Foster's is giving consumers a better reason to drink the Australian lager. The beermaker is teaming up with scientists to generate clean energy from the wastewater the brewery creates. The process uses sugar-consuming bacteria, and a complex device gathers chemical energy that the bacteria releases and then converts the energy to electricity. Wastewater may be soon used in the United States in similar fashion.
The bacteria contribute chemical energy to a fuel cell—basically, a battery—installed by Australia’s University of Queensland. The university received $115,000 from the state government as a grant to install the microbial 660-gallon fuel cell at a Foster’s brewery.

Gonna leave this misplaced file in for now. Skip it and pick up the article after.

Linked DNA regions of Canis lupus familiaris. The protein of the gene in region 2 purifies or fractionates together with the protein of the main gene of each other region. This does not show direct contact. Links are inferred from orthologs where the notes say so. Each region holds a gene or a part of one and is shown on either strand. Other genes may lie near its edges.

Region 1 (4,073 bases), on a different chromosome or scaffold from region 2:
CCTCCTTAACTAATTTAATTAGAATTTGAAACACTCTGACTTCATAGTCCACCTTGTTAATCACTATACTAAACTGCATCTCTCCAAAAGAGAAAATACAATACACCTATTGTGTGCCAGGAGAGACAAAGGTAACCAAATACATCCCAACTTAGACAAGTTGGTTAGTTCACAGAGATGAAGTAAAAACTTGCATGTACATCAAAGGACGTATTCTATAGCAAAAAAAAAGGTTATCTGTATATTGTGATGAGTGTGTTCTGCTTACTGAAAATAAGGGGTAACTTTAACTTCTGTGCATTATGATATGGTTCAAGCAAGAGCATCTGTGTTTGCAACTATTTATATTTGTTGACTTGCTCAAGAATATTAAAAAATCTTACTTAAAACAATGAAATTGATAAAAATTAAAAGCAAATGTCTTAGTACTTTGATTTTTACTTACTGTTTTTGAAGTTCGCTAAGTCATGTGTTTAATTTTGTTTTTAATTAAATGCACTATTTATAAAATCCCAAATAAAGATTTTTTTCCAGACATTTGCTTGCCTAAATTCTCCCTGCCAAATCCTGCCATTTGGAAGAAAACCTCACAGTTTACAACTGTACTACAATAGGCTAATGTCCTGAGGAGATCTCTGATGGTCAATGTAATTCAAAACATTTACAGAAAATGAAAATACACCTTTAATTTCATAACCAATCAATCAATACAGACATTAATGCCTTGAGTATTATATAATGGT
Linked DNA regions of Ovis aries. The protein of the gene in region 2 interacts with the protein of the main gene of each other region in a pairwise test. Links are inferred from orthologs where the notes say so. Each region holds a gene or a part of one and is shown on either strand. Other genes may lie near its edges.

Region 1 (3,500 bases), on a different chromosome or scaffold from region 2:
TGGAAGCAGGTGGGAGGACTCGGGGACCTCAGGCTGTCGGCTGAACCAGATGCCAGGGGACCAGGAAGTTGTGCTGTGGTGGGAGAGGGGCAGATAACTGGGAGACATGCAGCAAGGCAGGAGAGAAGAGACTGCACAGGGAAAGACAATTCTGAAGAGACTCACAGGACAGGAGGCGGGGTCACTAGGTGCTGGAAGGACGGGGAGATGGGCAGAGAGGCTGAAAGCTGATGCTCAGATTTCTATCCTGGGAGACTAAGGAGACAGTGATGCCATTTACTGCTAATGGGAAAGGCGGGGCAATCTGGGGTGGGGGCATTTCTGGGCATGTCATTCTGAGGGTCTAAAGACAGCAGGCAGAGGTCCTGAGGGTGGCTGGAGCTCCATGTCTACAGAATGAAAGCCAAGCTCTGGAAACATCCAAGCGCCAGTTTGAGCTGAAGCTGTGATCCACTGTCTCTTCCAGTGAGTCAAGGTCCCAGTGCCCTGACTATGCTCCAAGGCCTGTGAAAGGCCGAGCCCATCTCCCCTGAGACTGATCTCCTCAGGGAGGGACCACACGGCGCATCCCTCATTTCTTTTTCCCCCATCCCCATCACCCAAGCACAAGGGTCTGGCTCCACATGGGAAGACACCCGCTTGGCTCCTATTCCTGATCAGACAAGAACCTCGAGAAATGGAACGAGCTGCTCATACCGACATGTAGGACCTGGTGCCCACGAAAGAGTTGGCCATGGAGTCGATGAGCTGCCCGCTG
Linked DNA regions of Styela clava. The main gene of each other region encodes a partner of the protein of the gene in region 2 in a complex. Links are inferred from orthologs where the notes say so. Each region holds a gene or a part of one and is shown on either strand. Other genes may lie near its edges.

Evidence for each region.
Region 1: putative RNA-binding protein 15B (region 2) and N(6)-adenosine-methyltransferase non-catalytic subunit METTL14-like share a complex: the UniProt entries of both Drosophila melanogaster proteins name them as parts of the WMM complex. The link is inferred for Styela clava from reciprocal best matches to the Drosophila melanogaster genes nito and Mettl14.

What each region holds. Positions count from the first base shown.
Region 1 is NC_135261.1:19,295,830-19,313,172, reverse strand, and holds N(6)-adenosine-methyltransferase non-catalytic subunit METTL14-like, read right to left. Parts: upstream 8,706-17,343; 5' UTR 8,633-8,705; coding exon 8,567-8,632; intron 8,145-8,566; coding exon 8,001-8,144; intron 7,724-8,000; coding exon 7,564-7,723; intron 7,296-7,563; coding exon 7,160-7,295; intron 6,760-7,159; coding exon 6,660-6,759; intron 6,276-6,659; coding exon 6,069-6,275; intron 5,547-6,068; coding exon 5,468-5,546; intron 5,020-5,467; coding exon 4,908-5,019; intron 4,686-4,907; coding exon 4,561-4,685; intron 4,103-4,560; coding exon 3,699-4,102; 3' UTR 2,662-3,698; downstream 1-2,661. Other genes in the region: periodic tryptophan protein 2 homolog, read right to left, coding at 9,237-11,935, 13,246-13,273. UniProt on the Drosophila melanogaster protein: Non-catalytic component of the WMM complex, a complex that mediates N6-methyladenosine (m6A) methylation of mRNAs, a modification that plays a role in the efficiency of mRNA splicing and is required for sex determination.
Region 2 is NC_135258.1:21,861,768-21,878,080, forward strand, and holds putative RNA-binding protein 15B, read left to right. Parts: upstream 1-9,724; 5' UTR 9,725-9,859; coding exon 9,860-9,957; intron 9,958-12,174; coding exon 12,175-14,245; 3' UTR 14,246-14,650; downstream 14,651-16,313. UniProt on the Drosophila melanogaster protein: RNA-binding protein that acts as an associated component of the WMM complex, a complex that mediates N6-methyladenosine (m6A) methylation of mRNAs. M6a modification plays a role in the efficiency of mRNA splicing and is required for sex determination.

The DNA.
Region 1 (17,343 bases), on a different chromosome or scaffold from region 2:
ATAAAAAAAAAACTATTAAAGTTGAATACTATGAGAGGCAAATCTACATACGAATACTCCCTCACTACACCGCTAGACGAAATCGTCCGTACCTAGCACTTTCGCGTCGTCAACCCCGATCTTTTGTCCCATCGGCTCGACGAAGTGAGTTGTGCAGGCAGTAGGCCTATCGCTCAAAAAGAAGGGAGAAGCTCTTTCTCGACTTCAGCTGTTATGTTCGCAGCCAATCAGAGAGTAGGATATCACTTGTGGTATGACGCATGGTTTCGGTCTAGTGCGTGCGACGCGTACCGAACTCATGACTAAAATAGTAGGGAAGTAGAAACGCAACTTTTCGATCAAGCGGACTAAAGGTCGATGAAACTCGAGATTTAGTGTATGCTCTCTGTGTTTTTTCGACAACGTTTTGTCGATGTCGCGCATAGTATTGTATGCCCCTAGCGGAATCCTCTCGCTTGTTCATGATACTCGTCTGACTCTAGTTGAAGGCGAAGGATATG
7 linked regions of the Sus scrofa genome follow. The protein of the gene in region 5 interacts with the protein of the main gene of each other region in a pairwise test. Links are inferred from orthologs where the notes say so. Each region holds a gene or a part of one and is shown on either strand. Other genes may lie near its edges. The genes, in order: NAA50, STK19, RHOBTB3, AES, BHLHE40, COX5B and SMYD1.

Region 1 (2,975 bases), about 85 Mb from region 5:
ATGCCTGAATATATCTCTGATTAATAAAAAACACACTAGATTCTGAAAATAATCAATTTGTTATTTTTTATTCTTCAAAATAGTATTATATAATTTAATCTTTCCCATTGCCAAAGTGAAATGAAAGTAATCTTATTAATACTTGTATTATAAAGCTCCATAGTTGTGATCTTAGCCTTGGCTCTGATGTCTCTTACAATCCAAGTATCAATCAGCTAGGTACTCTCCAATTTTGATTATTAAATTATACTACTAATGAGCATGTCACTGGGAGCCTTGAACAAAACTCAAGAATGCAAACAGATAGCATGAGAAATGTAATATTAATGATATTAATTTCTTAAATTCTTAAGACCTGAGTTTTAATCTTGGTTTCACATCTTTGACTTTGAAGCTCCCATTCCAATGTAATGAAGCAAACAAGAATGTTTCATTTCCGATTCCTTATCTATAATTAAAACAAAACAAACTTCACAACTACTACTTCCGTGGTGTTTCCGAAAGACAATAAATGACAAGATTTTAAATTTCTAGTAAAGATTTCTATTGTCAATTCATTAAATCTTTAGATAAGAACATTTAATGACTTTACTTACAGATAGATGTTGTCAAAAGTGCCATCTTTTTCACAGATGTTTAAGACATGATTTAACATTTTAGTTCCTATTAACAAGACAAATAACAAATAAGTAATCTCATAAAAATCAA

The cell will produce 2 kilowatts of power and is planned to begin running in September 2007. Foster’s plans to install similar systems other breweries and wineries it owns.
According to Professor Jurg Keller, the university’s wastewater expert, the battery produces electricity plus clean water. “Brewery wastewater is a particularly good source because it is very biodegradable … and is highly concentrated, which does help in improving the performance of the cell.” EC